Figure 11: Selectively magnetic lock-and-key systems. Col- ored locks (solid lines) mate with keys of the associated color (dashed line), but not others.

Selectively Pairing Objects: Figure 11 shows how we can use the user interface’s pair generation mode to create selectively paired locks and keys. For this, we attach one magnetic face on the key (foreground) and the matching paired complement to the lock (back- ground). For example, the yellow key opens a lock to the hidden yellow surface, but not others. Keys can be programmed to open multiple locks by plotting multiple identical lock patterns, and vice versa. In addition, both locks and keys can be quickly reprogrammed for new security requirements. Moreover, unlike physical keys, the structure of the magnetic keys is invisible to the naked eye. This therefore combines the reprogrammability and imperceptibility of digital keys with the forces of physically actuated keys.

Figure 12: Selectively attractive faces between the cubes guide users into the correct assembly. The letters are plot- ted onto the top surface of the cubes and made visible with magnetic viewing film.

Guided Assembly: Figure 12 shows how we can create structures that guide the user how to correctly assemble them. In the example shown, four blocks when assembled correctly form the word ’UIST’. To ensure the blocks assemble in the correct way, we use the pair generation mode in the user interface to program selectively mating patterns on the faces between cubes. The result is that the cubes adhere magnetically only when assembled correctly to form the word, and cannot be assembled in any other way. To visualize the letters on the top surface, we use the user interface’s mode for programming individual pixels to draw the letters and after plotting them onto magnetic sheet material we overlay them with magnetic viewing film to make the magnetic pattern visible to the user. This illustrates the selective patterns’ ability to provide affordances that guide human assembly tasks, and our ability to plot arbitrary magnetic patterns as visual textures.

Figure 13: A hand-held token can be programmed to exhibit specific interactions with any location on a programmed sheet.

Haptic Feedback: Figure 13 shows how we can create an arbi- trarily large magnetically programmed canvas that provides haptic feedback to a user’s finger that has a magnetically programmed token attached to it. The canvas is programmed to exhibit repulsion at chosen locations and agnosticism at others. Coupled with a pro- jector, an image, or mixed reality media, this setup can be utilized to create tactile representations of physical landscapes.

9 Limitations and Future Work

In the next section, we discuss limitations of our approach and lay out directions for future work.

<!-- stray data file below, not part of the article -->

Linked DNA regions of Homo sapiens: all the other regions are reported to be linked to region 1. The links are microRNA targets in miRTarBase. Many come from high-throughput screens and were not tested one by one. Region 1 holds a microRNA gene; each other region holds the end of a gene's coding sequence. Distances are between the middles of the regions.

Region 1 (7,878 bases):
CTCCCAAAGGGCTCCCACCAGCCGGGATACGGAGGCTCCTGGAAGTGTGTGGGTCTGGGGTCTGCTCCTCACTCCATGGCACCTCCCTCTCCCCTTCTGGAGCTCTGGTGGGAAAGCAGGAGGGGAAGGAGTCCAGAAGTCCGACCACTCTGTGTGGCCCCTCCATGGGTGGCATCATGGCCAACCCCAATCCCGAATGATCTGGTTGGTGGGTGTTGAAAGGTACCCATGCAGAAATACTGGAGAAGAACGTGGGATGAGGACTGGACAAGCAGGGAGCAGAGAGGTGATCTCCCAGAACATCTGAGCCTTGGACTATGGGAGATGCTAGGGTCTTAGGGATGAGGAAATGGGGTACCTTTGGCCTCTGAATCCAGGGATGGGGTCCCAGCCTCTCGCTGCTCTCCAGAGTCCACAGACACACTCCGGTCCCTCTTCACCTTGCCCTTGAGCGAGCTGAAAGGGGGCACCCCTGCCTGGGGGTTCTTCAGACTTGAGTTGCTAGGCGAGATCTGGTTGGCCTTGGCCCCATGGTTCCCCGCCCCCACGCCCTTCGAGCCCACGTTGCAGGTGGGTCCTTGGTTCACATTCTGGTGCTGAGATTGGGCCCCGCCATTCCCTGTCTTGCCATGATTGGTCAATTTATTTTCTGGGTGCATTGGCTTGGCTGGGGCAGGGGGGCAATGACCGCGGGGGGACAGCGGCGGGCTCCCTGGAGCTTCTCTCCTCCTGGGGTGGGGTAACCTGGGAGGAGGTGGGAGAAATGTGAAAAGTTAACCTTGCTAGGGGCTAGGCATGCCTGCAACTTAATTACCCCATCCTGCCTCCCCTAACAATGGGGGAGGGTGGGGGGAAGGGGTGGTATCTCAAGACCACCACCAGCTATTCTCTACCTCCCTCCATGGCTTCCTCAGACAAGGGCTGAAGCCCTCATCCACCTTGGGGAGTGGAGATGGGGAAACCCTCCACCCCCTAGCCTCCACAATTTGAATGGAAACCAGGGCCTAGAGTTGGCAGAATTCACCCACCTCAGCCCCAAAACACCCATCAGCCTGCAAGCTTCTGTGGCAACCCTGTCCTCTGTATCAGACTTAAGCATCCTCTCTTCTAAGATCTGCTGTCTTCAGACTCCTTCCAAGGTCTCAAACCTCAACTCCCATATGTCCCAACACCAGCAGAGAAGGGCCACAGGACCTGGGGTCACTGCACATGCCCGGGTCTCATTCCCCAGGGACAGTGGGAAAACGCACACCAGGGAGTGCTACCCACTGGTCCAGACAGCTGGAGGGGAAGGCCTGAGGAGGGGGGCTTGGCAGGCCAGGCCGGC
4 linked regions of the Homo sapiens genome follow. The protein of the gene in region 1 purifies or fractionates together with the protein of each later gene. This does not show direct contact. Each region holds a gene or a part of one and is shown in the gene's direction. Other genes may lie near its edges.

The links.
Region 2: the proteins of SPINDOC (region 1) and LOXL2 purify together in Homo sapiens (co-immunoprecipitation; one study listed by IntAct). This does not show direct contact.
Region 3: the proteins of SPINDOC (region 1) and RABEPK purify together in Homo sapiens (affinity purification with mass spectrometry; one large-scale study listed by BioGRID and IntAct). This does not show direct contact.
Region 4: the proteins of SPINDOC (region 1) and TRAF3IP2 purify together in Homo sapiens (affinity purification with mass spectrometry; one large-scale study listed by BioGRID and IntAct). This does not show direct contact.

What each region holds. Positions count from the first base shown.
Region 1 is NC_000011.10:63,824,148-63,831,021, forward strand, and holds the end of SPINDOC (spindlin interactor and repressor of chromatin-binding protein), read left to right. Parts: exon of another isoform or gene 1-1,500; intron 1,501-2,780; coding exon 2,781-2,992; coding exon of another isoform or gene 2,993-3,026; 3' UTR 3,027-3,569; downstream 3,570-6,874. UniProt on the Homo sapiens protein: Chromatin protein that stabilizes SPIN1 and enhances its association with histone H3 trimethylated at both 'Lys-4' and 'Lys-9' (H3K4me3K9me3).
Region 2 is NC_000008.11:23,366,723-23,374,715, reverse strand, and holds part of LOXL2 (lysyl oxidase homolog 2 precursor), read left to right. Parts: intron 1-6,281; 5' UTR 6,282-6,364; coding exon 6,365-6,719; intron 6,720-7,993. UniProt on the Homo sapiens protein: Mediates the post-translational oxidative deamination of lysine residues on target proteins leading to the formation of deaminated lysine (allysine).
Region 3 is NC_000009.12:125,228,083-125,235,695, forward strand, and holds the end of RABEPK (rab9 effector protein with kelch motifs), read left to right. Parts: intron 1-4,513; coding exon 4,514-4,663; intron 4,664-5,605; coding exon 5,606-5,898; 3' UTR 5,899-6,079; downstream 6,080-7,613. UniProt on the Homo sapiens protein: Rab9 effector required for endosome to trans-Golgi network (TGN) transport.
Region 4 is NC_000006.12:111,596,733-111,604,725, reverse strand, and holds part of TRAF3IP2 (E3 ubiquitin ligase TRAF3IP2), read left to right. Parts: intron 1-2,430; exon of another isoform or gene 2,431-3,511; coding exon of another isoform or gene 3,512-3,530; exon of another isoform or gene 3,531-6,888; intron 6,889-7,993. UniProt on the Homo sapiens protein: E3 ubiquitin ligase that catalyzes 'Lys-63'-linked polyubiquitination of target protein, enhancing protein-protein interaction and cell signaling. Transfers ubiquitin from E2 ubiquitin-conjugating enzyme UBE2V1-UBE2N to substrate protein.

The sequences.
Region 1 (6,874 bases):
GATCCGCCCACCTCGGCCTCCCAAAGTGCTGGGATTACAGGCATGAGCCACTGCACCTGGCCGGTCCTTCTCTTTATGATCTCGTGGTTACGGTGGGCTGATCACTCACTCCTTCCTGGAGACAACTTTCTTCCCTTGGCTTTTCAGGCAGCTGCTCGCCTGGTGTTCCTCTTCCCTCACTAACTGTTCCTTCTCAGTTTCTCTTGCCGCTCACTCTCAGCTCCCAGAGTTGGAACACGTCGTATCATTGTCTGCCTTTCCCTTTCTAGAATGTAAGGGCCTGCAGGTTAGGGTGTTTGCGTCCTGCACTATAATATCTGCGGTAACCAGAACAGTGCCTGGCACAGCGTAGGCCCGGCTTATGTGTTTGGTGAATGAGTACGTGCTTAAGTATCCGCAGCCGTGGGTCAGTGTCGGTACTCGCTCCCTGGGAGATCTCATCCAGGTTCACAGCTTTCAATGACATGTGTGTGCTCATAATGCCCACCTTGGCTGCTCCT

Using the Electromagnet to both Write and Read: We can fur- ther simplify the hardware add-on by using the electromagnet to read pixels as well as write them. To accomplish this, we can lever- age Faraday’s law to induce a voltage in the coil as it crosses the pixels’ flux lines. This technique has been utilized to both read and write audio tape cassettes from a single electromagnet head for several decades, and thus is promising for our system as well.

Continuous Pixels: Although our hardware can support pixels with continuous magnetic strength, our user interface and control software currently only support binary pixels of ’North’ or ’South’ direction. For future work, we plan to extend the user interface by allowing users to assign continuous pixel values by visualiz- ing these in grayscale and then tailoring the current through the electromagnet accordingly during plotting via the control software.

Increasing Plotting Speed: To accelerate plotting speed, we can affix multiple electromagnets in an array onto the add-on, which will allow us to program multiple pixels in parallel.

Increasing Magnetic Pixel Strength: For future work, we will investigate how to increase the magnetic pixel strength by using materials capable of supporting higher magnetic flux densities com- bined with more powerfully coercive magnetic plotters. This would permit great pixel strengths for the same programming times but may require more complex electronics.

Printing 3D Magnetic Structures: Recent advances in 3D print- ing filament have also produced magnetic filament. For future work, we will explore how we can leverage such magnetic filament to both print the structure and as well as the magnetic behavior in one pass to program 3D magnetic objects.

10 Conclusion

In this paper, we presented Mixels, programmable magnetic pixels that can be rapidly fabricated using an electromagnetic printhead mounted on an off-the-shelve 3-axis CNC machine. We demon- strated how Mixel’s design and fabrication pipeline allows users to quickly create applications with desired magnetic behaviors. We discussed how Mixel’s hardware add-on allows to both write and read magnetic pixels and how Mixel’s user interface abstracts away the underlying pixel assignment and allows users to specify high-level behaviors, such as selective attraction and repulsion, and otherwise agnostic behavior. We showed in our evaluation that our electromagnet can reliably create pixels of specific magnetic strength on magnetic sheet material, that the pixels exhibit maxi- mum magnetic strength and that the material remains magnetized without attenuation after programming. Finally, we showed a range of applications from selective pairing to guided assembly and hap- tics. For future work, we plan to further optimize the hardware to use the electromagnet to both write and read magnetic pixel values, to accelerate plotting times and increase magnetic pixel strength, and to explore fabricating 3D geometries with magnetic behaviors in one go by 3D printing with magnetic filament.